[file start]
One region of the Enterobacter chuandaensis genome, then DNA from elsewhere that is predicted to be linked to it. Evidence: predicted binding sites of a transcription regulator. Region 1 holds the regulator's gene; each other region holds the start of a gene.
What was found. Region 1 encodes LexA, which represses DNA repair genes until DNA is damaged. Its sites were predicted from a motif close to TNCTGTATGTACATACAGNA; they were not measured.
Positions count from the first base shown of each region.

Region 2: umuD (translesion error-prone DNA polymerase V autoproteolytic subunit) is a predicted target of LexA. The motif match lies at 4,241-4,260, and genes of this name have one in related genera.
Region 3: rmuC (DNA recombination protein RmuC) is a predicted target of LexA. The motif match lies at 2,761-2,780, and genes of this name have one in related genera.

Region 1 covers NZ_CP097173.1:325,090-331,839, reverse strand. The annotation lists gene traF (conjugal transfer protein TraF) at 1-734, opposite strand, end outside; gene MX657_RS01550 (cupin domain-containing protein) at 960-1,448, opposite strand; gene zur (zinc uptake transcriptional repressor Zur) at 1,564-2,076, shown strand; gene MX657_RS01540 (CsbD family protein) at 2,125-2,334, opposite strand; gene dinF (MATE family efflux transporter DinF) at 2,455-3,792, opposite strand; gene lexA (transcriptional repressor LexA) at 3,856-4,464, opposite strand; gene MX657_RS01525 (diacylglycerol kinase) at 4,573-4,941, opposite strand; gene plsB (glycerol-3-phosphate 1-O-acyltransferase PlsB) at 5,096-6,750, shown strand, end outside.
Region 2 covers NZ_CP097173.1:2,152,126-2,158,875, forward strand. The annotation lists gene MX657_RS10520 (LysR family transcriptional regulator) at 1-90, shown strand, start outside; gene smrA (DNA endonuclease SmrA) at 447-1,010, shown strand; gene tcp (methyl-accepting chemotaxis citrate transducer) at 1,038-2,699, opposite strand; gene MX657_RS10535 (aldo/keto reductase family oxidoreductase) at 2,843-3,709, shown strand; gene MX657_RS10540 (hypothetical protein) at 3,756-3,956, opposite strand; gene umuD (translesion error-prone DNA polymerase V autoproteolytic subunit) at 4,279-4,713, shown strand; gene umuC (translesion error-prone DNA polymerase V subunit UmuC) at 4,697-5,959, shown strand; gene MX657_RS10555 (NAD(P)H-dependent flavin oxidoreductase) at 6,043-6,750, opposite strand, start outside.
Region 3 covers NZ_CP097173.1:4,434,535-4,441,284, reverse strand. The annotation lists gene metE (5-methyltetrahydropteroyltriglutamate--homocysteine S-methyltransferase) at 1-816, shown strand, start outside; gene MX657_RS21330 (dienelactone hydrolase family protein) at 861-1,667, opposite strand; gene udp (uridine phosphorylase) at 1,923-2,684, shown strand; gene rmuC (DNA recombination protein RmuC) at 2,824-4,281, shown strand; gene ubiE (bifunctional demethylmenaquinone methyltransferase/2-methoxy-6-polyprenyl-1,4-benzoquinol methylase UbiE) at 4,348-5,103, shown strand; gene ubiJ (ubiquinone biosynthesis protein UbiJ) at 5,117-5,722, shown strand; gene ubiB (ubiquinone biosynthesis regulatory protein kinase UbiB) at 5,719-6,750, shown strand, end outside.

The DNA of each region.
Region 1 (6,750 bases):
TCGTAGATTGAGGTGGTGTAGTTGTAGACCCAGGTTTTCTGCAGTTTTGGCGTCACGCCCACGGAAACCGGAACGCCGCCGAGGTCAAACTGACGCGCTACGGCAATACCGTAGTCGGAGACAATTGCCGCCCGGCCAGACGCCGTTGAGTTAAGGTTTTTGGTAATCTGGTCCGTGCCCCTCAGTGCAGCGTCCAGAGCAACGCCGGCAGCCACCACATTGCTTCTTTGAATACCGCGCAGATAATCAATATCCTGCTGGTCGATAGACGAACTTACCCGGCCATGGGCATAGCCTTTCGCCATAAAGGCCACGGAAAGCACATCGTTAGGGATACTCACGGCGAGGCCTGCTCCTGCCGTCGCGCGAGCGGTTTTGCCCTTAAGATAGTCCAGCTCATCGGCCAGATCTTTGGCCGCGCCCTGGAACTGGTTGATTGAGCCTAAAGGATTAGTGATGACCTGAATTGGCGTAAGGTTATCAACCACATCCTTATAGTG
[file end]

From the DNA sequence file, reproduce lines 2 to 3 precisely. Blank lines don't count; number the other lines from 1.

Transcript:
What was found. Region 1 encodes LexA, which represses DNA repair genes until DNA is damaged. Its sites were predicted from a motif close to TNCTGTATGTACATACAGNA; they were not measured.
Positions count from the first base shown of each region.